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When would the NDC ever grow Up? The Infighting is slowly killing the party.


Against the backdrop of the latest flare up —- Valerie Sawyer stinging criticism of Martin Amidu and Jerry John Rawlings —- in the National Democratic Congress, the one lingering question on the minds of thousands of its sympathizers is this: will the party ever be able to overcome its internal divisions and plan ahead for the crucial elections in 2020?

It is becoming crystal clear that the NDC hasn’t fully recovered from its disastrous performance in last year’s elections. It is equally true that the defeat continues to haunt the party, and that does not augur well for its future. Without doubt, the party is suffering from post election blues.

Otherwise, how do you explain the daily back and forth between those in the party who we all assume should know better than to engage in petty squabbles which ultimately diminish than elevate the party?

There is no denying the fact that the seemingly endless internal disagreements are becoming protracted and a distraction. Steadily, they are defining the party and are surely taking a toll on its rank and file.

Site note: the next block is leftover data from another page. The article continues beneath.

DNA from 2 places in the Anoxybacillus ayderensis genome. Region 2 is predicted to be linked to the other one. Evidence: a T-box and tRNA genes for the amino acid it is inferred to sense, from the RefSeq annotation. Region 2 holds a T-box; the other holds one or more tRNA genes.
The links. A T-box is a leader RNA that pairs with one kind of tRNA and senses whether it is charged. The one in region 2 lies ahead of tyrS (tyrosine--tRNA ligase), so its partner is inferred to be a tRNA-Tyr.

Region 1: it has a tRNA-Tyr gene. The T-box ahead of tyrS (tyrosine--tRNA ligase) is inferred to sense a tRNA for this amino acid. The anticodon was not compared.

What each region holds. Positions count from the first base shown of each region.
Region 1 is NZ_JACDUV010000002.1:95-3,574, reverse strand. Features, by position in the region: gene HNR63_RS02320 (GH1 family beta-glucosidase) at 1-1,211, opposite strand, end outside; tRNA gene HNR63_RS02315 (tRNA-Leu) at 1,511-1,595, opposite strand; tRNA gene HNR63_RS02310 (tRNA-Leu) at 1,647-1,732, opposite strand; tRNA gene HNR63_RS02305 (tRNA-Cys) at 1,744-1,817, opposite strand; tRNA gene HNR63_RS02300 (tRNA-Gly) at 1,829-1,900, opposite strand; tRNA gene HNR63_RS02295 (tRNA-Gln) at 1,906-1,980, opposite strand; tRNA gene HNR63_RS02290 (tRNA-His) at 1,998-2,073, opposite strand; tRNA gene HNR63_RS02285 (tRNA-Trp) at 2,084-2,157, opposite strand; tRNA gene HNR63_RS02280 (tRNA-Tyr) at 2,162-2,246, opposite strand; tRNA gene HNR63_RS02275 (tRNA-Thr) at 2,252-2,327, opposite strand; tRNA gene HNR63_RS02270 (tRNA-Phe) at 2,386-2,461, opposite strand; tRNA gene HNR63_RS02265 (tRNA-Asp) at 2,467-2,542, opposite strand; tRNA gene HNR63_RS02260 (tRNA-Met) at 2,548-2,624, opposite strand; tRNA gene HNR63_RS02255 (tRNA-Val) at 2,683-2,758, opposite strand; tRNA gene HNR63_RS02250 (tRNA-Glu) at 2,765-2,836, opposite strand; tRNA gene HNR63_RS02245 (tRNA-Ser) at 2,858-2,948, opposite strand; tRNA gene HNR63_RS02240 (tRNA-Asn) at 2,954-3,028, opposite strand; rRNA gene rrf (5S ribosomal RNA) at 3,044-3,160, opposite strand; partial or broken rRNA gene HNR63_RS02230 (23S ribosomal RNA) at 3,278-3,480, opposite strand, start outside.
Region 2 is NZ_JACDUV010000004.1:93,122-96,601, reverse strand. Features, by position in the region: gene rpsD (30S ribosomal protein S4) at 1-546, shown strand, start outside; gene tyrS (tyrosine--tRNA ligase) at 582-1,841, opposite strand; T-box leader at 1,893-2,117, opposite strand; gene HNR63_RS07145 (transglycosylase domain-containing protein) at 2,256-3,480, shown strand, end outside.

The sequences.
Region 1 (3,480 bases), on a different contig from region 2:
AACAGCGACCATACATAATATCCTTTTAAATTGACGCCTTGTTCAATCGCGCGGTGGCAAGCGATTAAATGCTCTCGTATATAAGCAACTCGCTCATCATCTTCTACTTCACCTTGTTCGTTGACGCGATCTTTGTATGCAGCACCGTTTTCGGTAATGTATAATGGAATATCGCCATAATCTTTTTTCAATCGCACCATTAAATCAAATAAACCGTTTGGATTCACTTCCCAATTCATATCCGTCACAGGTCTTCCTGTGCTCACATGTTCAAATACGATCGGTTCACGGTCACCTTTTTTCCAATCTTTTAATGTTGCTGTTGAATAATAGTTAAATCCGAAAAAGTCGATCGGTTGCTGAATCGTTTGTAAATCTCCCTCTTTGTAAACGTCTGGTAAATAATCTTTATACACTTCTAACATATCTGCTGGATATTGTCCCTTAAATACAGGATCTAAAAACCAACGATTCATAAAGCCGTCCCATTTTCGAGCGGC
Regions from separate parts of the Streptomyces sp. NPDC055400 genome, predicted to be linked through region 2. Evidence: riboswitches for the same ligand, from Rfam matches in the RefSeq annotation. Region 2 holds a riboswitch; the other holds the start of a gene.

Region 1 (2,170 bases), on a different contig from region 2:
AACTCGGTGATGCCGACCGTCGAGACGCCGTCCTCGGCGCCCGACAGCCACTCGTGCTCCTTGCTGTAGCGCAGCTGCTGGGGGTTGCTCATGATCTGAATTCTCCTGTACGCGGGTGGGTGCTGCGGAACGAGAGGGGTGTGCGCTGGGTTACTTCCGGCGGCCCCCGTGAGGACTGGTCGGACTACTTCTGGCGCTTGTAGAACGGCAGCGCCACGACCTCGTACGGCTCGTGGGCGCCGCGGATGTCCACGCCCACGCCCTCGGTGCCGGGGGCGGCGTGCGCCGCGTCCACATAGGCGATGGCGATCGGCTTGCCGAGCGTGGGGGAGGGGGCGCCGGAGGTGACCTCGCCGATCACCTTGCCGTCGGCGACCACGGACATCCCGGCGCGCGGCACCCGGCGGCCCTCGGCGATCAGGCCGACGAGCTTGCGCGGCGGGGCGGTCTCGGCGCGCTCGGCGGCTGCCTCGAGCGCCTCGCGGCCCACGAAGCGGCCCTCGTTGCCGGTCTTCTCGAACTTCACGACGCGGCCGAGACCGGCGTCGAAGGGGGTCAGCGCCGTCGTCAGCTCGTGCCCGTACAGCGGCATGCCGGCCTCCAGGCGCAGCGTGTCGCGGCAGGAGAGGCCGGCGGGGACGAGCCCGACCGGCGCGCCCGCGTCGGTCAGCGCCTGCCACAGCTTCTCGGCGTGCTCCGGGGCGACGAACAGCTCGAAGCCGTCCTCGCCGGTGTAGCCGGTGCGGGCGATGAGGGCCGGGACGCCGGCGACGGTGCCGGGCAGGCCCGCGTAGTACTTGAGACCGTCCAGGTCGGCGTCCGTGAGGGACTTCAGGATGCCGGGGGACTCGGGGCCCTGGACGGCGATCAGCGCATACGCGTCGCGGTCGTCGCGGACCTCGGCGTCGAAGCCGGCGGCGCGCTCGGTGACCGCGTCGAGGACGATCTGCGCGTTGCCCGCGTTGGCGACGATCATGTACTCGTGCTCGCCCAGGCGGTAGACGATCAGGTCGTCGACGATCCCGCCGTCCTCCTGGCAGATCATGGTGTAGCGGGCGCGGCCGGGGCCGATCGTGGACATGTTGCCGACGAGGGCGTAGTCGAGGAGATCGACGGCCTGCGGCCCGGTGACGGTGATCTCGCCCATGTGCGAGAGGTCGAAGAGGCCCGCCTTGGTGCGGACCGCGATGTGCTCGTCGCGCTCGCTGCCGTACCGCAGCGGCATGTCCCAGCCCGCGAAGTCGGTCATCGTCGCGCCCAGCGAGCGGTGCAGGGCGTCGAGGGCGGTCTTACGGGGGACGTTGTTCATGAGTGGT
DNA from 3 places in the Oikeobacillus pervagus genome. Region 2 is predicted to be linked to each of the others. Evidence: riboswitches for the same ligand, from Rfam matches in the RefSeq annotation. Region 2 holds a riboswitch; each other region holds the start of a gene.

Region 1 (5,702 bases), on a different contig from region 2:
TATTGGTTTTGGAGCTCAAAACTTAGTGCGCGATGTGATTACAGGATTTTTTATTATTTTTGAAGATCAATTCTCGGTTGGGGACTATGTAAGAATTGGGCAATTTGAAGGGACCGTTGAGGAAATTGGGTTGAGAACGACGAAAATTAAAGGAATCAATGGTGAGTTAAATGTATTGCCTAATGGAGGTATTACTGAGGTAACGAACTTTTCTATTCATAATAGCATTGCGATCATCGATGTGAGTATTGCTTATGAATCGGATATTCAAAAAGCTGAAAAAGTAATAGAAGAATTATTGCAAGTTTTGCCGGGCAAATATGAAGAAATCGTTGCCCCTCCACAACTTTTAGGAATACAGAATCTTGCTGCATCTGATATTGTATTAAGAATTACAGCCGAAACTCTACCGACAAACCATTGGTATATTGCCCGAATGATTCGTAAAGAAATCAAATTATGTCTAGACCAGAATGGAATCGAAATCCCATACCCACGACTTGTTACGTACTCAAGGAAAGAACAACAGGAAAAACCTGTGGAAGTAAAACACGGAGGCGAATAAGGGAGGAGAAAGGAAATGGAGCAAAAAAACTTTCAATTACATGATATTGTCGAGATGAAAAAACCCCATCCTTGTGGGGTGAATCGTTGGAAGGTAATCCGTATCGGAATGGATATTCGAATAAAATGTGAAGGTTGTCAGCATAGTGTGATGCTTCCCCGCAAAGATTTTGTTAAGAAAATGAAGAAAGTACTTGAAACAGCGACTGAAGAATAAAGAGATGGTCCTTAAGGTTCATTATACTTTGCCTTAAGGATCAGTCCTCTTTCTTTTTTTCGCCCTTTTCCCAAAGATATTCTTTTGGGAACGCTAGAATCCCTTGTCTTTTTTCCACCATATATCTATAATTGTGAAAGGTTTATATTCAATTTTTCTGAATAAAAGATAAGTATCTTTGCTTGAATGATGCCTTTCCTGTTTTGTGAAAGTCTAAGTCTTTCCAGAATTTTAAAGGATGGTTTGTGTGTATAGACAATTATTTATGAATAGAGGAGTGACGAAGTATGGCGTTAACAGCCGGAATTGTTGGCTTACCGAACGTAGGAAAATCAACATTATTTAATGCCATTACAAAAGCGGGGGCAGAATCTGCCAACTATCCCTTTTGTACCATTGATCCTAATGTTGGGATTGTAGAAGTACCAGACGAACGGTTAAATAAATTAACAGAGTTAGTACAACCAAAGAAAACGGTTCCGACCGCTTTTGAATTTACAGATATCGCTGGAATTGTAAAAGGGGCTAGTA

As an outside observer, my fervent hope is that the blame game, which ironically took on a sharp edge after the 2016 electoral debacle — and continues to bedevil the party, will be brought to a screeching halt, once and for all.

Just as well, the destructive behavior of some leading members of the party — immediately brings to mind the continuous mutterings of the irascible Martin Amidu —- ought to be of paramount concern to all who have the party at heart.

If the NDC wants to be in political purgatory for the longest, then it should sit idly by and watch these errant members push the party over the cliff.

Meanwhile, the NDC’s political enemies are having a field day, deriding and poking fun at the party and telling Ghanaians that the NDC is a party awash in problems and should not be trusted with the governance of the country.

And you wonder why the Speaker of Parliament stubbornly thinks the NDC is a fringe party and should be treated as such.

Perhaps, it has not occurred to the warring factions in the NDC that they are doing a great disservice to the country with their infighting. Ultimately, what all these squabbles, blame game and finger pointing do, is to depict the party as grossly incapable of taking care of its own affairs, and therefore incapable of running the show when entrusted with power once again.

A strong opposition party serves a useful purpose; it gives the ruling party a run for its money and acts as a watchdog by keeping those in authority on their toes —- responsive and accountable.

In simple terms, Ghanaians want the NDC to start acting as adults.



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